Although there may be few apparent smoking guns, it is reasonable to assume that al-Qaeda is interested in obtaining the support of Iran’s radical clerical leaders in mounting its catastrophic warfare against their common adversaries. Such state support would provide al-Qaeda with access to certain types of weapons of mass destruction that would be difficult for the group to obtain on its own.



Attack indicator #5: The geographic factor.

Based on this predictive indicator, potential regions to be targeted by al-Qaeda are likely to range from the United States to foreign lands, especially those where the United States maintains facilities that represent significant trophy targets, such as military bases or symbols of America’s economy—a fast food restaurant chain, a hotel chain, a cruise liner, or car dealerships.



Attack indicator #6: Historical dates of particular significance to terrorist groups

Terrorist groups, particularly religious groups, place a high premium on historical dates that are significant to their religion or their religio-ethnic community. Other types of historical dates, such as politically or militarily traumatic events, are also significant. 11 September may have been especially significant because the conspirators who carried out the 1998 African embassy bombings were to be sentenced the following day for their crimes. During that period, the conspirators were in a holding cell at a courthouse in downtown Manhattan near the World Trade Center, which fact may have propelled the terrorists to attack on the preceding day.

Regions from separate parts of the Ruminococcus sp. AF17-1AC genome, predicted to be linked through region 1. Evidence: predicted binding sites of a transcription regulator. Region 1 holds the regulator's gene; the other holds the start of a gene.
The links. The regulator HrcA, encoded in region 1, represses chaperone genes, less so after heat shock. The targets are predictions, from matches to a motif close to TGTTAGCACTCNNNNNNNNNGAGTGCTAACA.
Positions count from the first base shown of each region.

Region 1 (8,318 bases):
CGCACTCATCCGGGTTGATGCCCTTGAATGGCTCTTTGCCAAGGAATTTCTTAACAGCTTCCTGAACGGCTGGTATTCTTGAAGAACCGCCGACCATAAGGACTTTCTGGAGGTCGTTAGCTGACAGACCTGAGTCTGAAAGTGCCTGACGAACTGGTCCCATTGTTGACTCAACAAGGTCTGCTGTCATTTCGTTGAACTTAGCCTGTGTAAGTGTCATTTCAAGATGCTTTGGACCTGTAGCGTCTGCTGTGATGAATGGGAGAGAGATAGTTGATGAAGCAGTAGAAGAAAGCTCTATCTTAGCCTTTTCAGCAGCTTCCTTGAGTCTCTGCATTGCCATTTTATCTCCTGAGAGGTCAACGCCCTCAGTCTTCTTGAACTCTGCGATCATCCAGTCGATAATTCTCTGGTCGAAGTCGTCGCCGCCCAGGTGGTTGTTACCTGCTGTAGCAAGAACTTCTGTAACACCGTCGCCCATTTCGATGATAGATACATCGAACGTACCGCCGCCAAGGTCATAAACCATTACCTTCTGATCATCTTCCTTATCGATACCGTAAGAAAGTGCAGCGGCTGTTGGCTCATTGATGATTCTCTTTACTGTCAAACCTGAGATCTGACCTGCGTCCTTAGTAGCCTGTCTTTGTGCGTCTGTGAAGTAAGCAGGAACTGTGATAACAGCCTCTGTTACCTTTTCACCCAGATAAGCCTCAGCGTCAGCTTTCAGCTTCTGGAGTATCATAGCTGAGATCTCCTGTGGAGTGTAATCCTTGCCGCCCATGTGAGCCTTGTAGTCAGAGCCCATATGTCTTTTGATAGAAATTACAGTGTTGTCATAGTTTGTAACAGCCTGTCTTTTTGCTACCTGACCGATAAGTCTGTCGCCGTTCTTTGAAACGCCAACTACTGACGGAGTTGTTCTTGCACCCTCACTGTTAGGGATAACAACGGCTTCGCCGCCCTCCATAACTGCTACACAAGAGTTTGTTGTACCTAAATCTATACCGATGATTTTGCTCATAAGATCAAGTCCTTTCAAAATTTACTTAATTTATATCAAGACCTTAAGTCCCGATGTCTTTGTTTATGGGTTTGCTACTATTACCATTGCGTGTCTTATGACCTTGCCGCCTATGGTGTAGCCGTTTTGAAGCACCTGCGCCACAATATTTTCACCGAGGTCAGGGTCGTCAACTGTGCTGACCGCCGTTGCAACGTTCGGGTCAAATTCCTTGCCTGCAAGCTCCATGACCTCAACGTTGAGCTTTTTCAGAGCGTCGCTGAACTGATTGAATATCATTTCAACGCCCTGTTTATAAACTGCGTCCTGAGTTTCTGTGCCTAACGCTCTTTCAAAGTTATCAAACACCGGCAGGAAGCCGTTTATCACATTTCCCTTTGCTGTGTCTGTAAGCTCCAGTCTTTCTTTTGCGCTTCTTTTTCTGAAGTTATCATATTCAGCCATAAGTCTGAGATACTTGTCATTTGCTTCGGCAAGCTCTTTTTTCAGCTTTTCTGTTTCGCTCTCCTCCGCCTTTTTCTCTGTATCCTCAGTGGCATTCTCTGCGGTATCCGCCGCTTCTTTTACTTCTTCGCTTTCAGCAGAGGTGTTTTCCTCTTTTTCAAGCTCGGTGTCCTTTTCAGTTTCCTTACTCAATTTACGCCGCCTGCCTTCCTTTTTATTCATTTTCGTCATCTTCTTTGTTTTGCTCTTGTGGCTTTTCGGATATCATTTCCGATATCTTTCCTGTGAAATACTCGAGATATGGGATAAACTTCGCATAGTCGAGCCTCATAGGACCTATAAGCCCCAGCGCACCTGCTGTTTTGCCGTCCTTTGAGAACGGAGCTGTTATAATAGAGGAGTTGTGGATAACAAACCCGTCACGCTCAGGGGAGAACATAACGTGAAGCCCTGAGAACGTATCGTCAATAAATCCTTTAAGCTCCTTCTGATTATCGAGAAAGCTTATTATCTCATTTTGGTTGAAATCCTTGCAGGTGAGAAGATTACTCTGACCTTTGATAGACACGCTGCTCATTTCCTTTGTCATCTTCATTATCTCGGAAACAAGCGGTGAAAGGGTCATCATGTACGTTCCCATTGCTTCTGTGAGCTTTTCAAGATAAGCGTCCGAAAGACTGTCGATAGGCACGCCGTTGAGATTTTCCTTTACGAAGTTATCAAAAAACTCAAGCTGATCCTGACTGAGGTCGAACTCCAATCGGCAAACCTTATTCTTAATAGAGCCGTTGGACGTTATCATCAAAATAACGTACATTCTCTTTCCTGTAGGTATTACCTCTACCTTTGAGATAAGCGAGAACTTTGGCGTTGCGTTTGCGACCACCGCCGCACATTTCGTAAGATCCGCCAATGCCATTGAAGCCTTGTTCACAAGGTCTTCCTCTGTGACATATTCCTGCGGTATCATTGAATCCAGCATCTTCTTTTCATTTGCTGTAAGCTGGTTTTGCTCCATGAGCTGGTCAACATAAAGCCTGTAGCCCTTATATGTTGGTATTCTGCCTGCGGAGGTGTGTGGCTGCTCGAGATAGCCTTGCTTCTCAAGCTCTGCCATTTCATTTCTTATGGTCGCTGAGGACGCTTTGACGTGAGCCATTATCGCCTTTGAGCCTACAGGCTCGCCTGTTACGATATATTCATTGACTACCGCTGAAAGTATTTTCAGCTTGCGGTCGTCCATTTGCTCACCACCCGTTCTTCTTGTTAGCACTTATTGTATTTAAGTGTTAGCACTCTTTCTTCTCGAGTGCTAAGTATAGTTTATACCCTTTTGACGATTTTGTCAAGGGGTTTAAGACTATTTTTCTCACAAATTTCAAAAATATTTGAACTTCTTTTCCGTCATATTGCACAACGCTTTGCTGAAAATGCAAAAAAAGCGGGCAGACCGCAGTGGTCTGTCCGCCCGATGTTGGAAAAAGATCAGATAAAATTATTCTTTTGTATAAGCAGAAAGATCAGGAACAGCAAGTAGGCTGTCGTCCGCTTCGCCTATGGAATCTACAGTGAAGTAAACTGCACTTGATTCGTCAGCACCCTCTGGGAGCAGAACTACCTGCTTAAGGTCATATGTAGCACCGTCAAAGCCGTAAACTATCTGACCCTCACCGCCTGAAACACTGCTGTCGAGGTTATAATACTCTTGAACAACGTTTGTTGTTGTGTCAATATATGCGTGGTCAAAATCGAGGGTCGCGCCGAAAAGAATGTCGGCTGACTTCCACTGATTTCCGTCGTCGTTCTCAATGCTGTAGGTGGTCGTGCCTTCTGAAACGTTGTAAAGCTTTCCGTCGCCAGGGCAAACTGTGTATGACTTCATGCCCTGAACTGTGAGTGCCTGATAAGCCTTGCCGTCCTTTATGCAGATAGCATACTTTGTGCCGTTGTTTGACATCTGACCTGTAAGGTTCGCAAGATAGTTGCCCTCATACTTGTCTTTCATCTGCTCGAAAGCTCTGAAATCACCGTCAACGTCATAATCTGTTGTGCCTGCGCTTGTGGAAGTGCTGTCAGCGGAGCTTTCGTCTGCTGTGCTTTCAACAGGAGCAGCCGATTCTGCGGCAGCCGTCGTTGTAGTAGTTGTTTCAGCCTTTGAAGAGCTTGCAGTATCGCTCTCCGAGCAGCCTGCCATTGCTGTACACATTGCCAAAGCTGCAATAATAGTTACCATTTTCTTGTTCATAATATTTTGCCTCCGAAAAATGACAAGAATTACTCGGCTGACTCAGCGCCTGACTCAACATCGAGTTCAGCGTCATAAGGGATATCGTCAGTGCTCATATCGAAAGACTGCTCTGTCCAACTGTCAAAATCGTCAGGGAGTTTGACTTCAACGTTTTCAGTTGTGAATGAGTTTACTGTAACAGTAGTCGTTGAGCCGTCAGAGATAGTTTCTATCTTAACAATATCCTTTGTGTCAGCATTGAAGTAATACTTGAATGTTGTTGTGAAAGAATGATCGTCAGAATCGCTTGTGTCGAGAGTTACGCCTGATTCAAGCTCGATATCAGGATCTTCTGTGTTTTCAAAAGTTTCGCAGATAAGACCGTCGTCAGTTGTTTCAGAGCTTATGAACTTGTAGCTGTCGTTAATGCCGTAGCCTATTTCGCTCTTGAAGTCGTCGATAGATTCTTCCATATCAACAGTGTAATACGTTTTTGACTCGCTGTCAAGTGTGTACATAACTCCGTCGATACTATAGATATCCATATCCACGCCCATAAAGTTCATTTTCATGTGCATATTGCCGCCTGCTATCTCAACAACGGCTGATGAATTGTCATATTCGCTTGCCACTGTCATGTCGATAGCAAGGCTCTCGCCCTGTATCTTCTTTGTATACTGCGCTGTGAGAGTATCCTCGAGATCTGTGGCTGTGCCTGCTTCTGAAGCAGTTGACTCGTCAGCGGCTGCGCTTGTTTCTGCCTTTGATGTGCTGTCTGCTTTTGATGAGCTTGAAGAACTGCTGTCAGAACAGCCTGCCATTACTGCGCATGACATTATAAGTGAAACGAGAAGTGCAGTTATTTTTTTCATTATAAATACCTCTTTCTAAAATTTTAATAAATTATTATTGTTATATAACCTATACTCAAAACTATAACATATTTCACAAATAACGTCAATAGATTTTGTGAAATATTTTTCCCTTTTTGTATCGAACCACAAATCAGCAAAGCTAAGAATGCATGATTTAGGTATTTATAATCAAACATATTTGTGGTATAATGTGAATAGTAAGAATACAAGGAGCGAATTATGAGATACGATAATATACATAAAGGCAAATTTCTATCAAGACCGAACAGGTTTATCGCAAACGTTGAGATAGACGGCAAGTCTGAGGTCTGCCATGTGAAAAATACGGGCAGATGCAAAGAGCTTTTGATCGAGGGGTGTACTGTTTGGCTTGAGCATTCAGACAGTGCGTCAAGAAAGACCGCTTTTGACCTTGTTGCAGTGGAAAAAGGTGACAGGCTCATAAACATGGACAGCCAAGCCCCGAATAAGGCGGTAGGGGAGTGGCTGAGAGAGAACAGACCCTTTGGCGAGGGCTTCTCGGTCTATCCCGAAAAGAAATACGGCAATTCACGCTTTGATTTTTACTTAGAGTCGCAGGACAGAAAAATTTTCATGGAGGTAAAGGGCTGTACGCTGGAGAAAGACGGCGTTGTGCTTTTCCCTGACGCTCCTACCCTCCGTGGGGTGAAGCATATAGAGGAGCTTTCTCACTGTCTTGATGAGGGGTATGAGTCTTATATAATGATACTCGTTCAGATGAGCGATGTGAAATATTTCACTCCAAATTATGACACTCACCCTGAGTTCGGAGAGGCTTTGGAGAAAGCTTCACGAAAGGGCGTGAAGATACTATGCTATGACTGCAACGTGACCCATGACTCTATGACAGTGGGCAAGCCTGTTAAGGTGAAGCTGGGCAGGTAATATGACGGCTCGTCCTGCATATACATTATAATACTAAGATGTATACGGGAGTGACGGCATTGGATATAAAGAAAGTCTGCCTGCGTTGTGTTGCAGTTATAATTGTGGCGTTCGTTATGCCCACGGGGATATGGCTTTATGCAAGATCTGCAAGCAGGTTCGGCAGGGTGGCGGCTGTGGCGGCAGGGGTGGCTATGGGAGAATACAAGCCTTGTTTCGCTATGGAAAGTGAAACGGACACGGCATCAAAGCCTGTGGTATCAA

Attack indicator #7: Triggers that propel a group to launch attacks in a revenge mode as quickly as possible ahead of a previous timeline

A spectrum of triggers propels terrorist groups to hasten the timing of terrorist attacks, usually resulting from sudden developments, such as a severe military setback. For example, al-Qaeda’s conspiracy for the 11 September attacks began some two years prior to the attacks, but 12 September may have served as a trigger for the attacks to occur on the previous day.

New and devastating al-Qaeda attacks are likely to be triggered in response to its recent military defeats, particularly in Afghanistan, the detention of their captured operatives in centers at Guantanamo Bay and other areas, the overthrow of their previous state sponsors in Afghanistan and Iraq, and other factors.



Joshua concludes,

Failing to anticipate the 11 September horrific attacks represented more than a failure of intelligence—it was a failure of imagination. Previously, such attacks were viewed as too grandiose and farfetched to be taken serious by intelligence and law enforcement authorities. Now these attacks, the attacks that have been thwarted, and other plots are perceived as likely blueprints for future catastrophic terrorist operations against the United States and its allies.

Within this context, this threat assessment is intended to provide some of the initial conceptual means to anticipate and prevent catastrophic terrorist attacks, such as those that occurred on 11 September, from occurring again.





[Edited on 11-1-2004 by Phoenix]

[Edited on 11-1-2004 by Phoenix]

[Edited on 11-1-2004 by Phoenix]